Is this camera up to the challenge there? One other reason why he is after the Oly is the 600mm reach, which will be cut short to 480mm on the Canon. In head to head comparison of both cameras, does Oly lose more than one stop of iso to give similar results in terms of noise? I have read that under-exposure leads to more noise in 4/3 system dslrs. Is that true? Also, some say that the E620 needs about +0.7ev compensation. Are noise levels more competitive with that?

Sorry for the very long post. Thanks in advance,
Jinay.


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PostPosted: Sun May 02, 2010 6:26 am 
Two things:

Noise is not a photo killing property. Programs like photoshop are getting very good at filtering out the noise and still leaving the image quite crisp in the end. I have not used the E-620 but I've owned the E-510 and the E-3 and can tell you that ISO800 is still plenty good. If you really must venture higher than that, the photos MAY need to be run through a noise filter [END OF THE WORLD!] or resized for display [which is most often done anyway]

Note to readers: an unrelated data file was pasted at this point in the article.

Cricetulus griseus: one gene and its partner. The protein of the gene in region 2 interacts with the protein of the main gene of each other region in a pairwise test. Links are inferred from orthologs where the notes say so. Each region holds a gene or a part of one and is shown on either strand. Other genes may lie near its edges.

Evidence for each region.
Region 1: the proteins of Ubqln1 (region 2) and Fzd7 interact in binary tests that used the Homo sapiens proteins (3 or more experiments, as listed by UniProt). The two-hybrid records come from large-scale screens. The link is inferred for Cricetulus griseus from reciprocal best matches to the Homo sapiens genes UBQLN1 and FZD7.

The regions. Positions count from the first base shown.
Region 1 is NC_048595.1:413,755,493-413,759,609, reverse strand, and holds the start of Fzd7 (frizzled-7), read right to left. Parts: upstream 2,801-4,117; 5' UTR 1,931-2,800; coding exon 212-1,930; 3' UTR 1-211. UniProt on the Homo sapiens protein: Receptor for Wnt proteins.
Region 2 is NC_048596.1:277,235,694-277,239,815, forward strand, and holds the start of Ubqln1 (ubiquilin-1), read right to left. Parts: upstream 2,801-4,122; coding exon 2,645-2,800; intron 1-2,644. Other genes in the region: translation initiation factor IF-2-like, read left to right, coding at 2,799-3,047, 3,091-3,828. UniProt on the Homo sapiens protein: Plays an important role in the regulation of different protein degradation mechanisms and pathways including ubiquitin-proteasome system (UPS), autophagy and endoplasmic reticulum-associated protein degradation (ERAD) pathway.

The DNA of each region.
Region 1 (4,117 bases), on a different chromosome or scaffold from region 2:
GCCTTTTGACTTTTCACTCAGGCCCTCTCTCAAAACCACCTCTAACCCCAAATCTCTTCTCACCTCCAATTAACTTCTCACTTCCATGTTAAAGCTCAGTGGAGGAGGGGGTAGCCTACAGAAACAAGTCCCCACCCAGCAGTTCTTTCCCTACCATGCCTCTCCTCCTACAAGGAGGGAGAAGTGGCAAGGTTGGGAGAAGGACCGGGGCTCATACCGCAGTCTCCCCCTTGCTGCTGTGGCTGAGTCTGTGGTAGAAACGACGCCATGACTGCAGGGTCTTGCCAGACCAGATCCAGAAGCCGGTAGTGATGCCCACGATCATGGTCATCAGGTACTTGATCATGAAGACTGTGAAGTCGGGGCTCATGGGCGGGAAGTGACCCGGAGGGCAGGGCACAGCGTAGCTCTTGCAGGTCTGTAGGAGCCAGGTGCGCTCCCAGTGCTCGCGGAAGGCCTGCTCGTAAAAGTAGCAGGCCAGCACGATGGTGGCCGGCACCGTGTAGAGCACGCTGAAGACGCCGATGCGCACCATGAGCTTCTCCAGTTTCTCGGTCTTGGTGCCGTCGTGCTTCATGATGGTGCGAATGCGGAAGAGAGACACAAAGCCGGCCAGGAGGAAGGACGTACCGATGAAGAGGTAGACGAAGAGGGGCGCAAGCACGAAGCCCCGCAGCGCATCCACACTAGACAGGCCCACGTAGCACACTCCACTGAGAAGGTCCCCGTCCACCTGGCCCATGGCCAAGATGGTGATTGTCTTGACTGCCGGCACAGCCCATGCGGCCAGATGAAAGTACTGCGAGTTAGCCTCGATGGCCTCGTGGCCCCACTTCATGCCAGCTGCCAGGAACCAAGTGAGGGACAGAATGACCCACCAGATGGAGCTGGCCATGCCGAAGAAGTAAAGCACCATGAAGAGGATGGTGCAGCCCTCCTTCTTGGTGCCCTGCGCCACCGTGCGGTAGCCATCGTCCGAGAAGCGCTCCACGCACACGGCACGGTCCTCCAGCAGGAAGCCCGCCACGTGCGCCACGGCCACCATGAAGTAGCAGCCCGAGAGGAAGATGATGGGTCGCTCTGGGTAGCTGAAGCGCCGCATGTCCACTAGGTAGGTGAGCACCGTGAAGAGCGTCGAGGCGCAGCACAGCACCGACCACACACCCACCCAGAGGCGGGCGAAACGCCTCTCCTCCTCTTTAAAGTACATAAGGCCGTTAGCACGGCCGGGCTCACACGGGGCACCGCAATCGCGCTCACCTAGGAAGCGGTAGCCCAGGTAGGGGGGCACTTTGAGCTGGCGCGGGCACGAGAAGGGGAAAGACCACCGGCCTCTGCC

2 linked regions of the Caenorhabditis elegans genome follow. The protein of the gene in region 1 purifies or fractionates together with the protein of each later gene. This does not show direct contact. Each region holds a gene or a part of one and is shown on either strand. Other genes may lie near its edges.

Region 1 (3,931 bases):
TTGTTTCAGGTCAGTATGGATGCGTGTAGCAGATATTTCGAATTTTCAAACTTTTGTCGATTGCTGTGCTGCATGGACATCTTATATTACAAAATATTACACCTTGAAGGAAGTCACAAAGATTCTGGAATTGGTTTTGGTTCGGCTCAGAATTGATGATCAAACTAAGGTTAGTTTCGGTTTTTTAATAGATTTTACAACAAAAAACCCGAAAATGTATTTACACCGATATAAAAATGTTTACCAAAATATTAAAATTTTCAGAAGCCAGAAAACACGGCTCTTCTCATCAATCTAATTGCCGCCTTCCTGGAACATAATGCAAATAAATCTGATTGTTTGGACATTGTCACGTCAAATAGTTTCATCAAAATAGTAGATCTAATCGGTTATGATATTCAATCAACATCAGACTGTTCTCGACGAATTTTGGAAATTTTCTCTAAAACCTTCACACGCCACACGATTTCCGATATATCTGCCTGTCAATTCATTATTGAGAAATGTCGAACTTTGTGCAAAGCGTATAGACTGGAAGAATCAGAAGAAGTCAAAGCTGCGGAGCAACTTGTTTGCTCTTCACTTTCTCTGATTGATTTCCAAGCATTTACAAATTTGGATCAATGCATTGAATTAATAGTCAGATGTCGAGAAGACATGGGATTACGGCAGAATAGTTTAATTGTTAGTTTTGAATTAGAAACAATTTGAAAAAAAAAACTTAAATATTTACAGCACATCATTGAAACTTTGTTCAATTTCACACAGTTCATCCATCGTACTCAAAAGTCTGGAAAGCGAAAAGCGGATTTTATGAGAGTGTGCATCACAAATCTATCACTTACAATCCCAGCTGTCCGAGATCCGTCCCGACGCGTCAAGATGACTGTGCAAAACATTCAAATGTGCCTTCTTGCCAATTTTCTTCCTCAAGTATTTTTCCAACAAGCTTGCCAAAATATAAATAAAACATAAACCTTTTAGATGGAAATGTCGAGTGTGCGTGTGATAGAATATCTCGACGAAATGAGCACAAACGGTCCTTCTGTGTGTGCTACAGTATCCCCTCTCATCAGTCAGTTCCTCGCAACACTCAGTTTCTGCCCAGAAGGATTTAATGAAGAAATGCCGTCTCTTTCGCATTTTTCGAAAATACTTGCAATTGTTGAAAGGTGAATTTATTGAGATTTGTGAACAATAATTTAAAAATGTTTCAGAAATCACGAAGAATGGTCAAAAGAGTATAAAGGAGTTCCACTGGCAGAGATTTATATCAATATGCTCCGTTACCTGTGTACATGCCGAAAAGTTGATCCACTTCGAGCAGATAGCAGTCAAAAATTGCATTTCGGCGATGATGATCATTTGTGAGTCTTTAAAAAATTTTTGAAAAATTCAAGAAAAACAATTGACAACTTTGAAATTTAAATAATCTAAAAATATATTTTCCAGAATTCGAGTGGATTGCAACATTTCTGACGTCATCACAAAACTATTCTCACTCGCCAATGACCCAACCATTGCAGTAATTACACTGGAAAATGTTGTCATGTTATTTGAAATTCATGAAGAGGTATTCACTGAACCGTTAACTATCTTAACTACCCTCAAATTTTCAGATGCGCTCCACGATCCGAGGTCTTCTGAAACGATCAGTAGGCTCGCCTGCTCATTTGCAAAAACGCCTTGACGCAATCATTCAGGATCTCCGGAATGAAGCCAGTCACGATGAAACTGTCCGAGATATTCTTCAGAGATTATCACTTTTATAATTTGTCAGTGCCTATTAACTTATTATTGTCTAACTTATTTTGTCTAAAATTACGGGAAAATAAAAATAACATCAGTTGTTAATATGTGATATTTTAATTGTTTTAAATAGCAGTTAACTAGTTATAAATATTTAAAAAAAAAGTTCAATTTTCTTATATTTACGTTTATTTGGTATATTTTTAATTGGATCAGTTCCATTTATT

Just because you can see noise at 100% does not mean it ruins the picture. However it does mean that you have less freedom when cropping the image.

Next, saying that there is a 2x field of view crop does not mean that you have more telephoto.
This may sound confusing but let me explain.
Take for instance two sensors with the same pixel density. Lets say in fact the sensors are COMPLETELY IDENTICAL in every aspect, except one sensor is 1.4x as big [meaning there is a 2x crop for the smaller one, 1.4 squared = 2]